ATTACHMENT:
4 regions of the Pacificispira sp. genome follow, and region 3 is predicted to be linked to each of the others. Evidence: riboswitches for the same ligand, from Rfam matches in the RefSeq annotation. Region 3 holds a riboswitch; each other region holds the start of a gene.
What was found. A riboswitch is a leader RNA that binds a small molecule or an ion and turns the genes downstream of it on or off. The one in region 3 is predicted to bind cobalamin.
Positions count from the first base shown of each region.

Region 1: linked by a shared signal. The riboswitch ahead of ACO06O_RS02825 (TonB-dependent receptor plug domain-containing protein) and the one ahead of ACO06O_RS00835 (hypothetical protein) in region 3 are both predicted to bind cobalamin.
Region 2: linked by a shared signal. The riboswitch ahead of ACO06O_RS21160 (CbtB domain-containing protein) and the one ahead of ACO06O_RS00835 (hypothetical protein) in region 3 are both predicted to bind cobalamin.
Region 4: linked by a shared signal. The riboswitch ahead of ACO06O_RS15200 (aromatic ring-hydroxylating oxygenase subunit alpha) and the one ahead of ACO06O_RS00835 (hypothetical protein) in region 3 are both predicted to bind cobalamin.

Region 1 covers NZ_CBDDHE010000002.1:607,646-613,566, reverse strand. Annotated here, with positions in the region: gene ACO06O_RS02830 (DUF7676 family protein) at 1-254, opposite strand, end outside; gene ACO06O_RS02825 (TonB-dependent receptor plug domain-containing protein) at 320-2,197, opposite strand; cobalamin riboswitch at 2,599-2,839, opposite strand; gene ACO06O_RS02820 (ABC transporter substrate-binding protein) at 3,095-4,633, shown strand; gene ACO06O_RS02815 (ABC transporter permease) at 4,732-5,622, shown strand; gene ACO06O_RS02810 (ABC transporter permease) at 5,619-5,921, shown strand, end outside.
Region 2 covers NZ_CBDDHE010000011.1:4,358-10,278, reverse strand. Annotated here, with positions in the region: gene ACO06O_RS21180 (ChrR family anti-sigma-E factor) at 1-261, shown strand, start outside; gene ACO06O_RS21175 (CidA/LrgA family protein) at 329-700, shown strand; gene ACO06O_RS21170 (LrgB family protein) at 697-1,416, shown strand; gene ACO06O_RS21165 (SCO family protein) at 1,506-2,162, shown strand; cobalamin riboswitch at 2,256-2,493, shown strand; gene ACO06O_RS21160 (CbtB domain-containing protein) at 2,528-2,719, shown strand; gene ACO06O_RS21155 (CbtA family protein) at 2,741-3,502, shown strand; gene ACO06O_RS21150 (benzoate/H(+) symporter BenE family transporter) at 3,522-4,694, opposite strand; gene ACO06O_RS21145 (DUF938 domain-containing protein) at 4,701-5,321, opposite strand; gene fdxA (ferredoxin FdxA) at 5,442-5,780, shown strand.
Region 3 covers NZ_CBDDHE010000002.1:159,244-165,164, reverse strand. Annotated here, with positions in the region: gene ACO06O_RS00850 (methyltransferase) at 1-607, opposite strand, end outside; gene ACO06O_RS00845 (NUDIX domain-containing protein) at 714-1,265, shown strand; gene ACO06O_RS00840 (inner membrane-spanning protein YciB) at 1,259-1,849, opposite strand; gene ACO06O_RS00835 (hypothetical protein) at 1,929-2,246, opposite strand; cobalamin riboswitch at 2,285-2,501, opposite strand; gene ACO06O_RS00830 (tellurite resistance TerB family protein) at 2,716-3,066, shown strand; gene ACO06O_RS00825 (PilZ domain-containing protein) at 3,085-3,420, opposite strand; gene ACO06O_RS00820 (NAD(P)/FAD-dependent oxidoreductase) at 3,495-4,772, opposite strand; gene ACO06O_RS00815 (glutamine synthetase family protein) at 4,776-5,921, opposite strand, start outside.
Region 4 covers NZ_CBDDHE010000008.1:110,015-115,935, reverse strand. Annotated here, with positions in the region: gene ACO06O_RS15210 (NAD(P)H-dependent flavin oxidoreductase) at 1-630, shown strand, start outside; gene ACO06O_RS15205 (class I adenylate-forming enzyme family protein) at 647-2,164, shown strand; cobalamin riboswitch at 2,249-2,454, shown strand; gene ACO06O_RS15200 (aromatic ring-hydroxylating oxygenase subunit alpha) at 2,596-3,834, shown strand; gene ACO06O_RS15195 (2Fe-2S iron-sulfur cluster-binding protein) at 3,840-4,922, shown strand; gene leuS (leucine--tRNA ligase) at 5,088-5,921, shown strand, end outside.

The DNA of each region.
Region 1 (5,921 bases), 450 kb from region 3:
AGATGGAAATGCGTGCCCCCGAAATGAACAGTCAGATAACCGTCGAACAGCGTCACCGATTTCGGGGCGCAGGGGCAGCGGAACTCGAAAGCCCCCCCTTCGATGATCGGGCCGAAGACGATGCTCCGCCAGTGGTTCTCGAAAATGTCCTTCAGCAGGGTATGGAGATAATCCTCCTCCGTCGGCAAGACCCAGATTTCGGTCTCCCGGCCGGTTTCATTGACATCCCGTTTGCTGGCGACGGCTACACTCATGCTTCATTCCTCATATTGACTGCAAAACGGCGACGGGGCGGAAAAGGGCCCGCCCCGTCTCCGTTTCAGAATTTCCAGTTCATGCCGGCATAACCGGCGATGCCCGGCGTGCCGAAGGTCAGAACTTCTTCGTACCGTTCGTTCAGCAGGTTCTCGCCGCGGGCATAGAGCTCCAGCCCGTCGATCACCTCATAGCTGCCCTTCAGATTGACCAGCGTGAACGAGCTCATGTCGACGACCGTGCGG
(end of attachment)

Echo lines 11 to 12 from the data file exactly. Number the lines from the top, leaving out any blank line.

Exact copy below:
The DNA of each region.
Region 1 (5,921 bases), 450 kb from region 3: